We need action not excuses from the supermarket duopoly
With struggling Aussie families paying consistently more for their food and groceries than other developed countries we need to take a long hard look at what’s causing the problem.
First, compare Australia to other OECD countries and there is one fact that jumps out. Australia has one of the most highly concentrated grocery sectors in the developed world.
Just two players – Coles and Woolworths – control 87% of supermarkets over 2000 square metres. They are increasing their share of fresh food, liquor, petrol and now hardware. Their tentacles spread to mobile phones, banking services and electronics. They own enough poker machines to put Las Vegas Casinos to shame.
Compare the highly concentrated supermarket sector with those overseas. Significantly, New Zealand also has a highly concentrated market with just 2 players (one of which is a Woolworths-owned company) dominating the supermarket sector. Well, surprise, surprise, New Zealand also has some of the highest levels of food inflation in the developed world.
Now let’s look at Canada, the United Kingdom, the United States, France, and Italy just to name a few. All of these countries consistently have much lower food inflation than Australia and New Zealand. Unlike us, however, all these countries have a much greater diversity of supermarket players that keeps prices lower. It’s simple. The more price competitive players you have in a market, the lower the retail prices paid by consumers.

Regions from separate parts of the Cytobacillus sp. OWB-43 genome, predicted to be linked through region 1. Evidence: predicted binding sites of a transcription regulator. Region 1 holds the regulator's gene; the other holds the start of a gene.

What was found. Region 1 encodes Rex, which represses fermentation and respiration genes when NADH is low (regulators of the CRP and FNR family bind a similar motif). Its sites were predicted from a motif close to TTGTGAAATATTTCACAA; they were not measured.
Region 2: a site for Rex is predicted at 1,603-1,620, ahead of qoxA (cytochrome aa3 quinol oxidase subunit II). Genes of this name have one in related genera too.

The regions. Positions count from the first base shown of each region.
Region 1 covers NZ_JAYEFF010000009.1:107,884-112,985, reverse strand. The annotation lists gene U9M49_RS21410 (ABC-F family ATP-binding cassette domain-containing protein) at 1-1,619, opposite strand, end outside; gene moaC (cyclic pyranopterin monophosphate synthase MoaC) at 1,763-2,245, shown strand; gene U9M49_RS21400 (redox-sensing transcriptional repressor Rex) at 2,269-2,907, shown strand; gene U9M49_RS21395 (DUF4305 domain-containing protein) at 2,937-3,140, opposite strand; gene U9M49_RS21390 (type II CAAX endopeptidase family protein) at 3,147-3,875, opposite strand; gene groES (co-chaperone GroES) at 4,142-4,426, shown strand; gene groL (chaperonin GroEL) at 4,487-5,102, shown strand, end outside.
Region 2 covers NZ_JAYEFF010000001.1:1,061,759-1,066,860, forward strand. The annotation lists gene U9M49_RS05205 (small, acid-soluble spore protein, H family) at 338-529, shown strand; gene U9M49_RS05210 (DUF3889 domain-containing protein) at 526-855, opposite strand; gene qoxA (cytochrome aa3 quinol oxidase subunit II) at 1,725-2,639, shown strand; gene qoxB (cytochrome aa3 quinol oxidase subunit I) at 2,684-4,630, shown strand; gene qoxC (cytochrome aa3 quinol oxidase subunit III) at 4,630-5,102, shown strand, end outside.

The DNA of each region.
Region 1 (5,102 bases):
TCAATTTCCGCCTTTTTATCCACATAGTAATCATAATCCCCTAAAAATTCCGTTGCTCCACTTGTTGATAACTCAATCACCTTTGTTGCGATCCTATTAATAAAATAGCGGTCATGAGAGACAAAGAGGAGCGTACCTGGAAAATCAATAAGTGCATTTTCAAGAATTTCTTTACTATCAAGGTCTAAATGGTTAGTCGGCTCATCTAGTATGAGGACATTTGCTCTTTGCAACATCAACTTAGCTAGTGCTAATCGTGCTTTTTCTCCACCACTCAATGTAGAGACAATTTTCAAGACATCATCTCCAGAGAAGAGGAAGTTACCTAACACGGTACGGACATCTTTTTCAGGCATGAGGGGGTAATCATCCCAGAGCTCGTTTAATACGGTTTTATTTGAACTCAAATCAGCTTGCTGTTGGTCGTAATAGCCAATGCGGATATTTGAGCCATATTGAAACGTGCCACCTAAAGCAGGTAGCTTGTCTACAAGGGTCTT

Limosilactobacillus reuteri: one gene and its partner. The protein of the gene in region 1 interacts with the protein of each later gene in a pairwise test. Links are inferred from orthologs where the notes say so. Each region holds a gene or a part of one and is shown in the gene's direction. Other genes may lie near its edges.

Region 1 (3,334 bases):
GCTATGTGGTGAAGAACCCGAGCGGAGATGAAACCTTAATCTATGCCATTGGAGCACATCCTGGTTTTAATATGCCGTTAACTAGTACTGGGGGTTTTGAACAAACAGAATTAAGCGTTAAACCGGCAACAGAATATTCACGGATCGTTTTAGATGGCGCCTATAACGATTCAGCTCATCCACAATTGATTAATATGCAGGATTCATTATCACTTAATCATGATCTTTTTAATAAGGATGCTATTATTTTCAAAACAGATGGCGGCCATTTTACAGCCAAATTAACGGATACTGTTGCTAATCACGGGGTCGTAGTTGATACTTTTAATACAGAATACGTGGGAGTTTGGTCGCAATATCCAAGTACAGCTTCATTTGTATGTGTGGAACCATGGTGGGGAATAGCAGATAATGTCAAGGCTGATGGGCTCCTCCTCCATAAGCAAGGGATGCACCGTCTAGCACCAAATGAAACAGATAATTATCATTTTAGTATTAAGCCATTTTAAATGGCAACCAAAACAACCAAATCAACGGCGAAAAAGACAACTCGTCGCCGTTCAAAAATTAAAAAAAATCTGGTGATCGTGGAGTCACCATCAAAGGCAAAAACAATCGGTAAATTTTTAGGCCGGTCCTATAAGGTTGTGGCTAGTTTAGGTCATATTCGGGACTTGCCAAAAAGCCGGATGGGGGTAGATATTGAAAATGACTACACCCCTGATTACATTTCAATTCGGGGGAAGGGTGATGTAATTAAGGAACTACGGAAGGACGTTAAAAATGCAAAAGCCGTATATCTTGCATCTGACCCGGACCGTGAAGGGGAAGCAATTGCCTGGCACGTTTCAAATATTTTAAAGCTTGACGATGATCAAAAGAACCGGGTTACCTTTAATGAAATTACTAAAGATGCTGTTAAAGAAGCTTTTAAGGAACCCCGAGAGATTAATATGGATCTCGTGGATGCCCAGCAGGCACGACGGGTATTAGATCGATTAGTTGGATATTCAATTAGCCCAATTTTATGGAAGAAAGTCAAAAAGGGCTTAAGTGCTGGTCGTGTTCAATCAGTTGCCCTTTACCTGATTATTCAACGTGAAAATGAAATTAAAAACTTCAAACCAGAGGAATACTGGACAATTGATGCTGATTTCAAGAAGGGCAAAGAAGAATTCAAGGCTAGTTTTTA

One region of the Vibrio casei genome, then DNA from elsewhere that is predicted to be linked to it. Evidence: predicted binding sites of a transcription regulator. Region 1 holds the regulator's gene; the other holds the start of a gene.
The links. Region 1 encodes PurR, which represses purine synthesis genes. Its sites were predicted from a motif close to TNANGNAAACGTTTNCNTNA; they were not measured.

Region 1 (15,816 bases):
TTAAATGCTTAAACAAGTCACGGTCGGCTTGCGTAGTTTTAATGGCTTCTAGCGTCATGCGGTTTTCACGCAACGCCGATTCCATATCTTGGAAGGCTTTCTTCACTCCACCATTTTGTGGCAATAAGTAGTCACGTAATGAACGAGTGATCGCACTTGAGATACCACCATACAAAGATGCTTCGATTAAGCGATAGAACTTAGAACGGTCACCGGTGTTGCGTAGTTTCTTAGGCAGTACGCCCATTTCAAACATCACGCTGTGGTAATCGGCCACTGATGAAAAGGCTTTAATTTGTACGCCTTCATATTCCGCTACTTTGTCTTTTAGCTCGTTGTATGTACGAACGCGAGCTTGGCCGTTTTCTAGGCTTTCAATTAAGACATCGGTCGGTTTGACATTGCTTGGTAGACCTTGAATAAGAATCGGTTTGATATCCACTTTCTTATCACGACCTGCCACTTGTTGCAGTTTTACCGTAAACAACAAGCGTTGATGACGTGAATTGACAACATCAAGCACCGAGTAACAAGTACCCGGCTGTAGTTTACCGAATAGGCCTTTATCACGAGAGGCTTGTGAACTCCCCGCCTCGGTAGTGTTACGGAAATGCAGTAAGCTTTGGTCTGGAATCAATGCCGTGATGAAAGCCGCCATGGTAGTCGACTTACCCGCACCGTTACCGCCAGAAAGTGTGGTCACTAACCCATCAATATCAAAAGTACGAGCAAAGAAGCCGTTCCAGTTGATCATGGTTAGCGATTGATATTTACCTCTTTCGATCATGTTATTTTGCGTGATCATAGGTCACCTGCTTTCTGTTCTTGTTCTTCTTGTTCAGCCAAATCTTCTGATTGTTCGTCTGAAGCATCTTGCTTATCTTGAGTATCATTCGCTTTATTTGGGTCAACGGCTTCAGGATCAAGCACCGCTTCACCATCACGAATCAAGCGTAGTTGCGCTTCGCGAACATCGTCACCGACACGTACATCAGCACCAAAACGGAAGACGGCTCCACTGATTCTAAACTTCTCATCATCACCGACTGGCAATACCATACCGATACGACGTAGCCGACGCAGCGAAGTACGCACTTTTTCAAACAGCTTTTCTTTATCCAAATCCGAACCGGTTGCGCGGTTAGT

Naturally, we get the same old excuses from the supermarket giants. First, they blame the drought. Well, given that they are importing more and more food and grocery products from overseas, they are increasingly drought-proof. Also, just ask any farmer or supplier whether or not the giants have been screwing them down on price.
More excuses are offered for the higher prices. We’re told that “global factors” are to blame. Commodity prices are priced internationally, we’re told. Yes, that’s right, but since other countries in the OECD are also paying international prices for commodities, any international rises are already factored into the food inflation numbers of these OECD countries. So strike two as far as excuses go.
Then we get told that workers’ earnings have gone up. Let’s leave aside that we may be working longer hours, let’s not forget that more of those earnings are going to pay for higher grocery prices. Aussie families would be getting more in their pockets if grocery prices were not rising as fast as they are.
Speaking of earnings, go have a look, for example, at Woolworths’ Annual Reports. These reveal that the earnings of their top executives have been rising very generously in recent years. Yes, Woolworths has been increasing their profit margins, but grocery prices have also be been rising during that time. So as grocery prices continue to rise so do the pay packets of the top executives. Strike three!
What needs to happen?
Well, we certainly need full price transparency from the duopolists.